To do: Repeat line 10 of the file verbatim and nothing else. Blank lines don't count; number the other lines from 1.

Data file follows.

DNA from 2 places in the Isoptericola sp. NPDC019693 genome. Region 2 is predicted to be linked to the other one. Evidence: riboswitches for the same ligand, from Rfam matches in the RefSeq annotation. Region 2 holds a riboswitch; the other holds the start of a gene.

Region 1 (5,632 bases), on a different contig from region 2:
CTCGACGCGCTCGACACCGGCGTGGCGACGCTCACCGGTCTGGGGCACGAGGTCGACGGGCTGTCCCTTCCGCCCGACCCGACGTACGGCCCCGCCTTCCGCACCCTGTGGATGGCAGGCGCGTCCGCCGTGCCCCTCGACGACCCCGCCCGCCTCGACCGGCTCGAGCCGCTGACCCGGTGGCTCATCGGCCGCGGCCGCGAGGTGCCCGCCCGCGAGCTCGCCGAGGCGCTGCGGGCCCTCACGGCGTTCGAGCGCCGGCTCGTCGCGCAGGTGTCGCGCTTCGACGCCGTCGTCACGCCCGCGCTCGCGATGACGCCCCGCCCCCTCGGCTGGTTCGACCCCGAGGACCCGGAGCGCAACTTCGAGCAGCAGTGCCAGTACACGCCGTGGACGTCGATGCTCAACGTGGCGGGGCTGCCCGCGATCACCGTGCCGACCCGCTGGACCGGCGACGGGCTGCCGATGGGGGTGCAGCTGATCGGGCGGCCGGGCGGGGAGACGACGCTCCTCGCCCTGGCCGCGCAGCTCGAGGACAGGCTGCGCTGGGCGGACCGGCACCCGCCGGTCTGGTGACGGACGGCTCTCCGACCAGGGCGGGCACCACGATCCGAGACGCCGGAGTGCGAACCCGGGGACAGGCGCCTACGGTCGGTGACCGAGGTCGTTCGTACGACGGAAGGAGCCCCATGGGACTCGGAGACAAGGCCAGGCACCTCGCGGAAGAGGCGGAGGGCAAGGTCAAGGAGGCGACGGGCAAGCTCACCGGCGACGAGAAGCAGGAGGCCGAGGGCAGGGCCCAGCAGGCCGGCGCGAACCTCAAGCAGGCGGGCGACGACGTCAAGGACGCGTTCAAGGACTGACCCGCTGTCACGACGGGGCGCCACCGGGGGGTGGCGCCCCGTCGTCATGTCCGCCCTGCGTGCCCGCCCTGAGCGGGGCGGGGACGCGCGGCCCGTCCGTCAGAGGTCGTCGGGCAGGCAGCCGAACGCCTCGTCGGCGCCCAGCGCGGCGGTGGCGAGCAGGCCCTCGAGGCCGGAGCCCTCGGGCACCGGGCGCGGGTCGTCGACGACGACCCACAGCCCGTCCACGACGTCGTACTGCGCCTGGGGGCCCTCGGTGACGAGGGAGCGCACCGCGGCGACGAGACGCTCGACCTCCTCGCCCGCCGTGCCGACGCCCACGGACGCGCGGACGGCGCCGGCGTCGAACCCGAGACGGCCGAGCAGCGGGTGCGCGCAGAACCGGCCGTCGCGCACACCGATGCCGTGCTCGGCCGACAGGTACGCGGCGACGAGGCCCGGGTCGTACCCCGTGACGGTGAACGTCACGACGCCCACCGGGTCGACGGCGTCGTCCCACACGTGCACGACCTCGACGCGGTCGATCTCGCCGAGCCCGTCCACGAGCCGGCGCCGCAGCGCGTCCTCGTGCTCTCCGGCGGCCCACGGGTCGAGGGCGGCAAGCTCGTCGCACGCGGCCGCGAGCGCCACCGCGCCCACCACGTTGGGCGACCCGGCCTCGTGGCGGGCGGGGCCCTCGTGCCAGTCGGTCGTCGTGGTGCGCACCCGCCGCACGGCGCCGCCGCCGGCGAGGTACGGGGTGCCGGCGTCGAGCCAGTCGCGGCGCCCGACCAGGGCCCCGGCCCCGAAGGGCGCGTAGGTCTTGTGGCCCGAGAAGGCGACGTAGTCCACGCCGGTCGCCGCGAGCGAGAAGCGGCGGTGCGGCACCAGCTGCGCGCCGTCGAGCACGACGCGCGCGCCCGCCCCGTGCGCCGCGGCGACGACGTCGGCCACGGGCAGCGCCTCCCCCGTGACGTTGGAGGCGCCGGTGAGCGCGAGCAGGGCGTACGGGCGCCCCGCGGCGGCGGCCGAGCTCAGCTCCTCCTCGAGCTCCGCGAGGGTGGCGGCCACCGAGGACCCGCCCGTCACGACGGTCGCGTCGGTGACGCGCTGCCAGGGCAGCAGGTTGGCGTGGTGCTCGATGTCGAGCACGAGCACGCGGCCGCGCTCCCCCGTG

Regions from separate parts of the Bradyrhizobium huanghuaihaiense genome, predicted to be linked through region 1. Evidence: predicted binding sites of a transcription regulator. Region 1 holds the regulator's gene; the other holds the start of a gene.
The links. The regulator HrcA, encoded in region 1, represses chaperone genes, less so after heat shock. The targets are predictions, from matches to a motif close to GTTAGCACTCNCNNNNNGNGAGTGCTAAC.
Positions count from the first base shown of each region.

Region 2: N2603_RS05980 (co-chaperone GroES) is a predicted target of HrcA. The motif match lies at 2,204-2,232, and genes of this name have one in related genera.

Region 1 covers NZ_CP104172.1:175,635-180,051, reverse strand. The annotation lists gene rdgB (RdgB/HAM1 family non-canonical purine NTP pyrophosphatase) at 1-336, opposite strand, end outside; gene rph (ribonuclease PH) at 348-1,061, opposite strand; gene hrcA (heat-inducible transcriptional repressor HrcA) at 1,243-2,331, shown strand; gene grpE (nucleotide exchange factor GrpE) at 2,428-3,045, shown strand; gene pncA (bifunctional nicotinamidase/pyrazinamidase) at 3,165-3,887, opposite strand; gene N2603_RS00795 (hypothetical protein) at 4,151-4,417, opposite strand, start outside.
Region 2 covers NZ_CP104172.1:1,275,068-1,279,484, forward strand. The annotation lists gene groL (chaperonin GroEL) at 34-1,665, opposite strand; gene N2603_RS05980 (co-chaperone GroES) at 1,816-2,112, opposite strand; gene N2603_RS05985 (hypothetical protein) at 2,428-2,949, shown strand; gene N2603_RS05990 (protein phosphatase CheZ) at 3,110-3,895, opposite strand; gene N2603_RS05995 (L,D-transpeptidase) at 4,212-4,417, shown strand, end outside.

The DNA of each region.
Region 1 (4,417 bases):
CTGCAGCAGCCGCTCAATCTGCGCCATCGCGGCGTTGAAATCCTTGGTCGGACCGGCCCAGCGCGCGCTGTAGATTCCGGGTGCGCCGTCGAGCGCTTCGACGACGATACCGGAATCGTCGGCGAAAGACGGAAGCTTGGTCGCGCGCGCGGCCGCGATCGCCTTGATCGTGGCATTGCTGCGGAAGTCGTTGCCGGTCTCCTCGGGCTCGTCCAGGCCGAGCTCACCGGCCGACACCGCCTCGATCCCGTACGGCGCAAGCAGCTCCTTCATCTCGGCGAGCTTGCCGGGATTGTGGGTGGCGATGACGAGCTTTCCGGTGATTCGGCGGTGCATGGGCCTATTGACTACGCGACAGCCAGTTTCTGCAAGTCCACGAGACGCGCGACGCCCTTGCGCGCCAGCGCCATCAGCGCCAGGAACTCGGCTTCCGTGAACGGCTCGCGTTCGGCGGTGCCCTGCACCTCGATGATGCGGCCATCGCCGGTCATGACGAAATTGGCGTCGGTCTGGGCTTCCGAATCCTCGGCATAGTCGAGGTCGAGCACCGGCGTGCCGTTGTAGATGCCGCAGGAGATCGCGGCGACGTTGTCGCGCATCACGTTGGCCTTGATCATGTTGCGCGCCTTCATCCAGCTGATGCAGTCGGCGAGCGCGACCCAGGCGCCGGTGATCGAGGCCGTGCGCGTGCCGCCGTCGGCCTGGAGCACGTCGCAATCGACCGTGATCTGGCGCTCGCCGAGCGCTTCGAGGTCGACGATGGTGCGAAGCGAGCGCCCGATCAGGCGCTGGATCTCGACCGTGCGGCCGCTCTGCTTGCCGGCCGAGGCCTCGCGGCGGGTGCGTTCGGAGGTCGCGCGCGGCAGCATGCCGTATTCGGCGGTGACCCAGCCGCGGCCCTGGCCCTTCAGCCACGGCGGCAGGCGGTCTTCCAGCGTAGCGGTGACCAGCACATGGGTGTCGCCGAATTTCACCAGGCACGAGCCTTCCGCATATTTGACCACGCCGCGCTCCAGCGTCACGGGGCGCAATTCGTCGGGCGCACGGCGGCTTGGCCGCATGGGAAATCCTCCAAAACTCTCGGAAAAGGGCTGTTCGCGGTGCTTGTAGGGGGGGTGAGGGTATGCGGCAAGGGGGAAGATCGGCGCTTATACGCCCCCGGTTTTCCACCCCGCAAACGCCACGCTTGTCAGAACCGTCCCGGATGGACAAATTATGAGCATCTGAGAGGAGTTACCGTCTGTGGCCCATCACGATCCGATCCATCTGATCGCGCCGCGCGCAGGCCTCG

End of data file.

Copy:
The DNA of each region.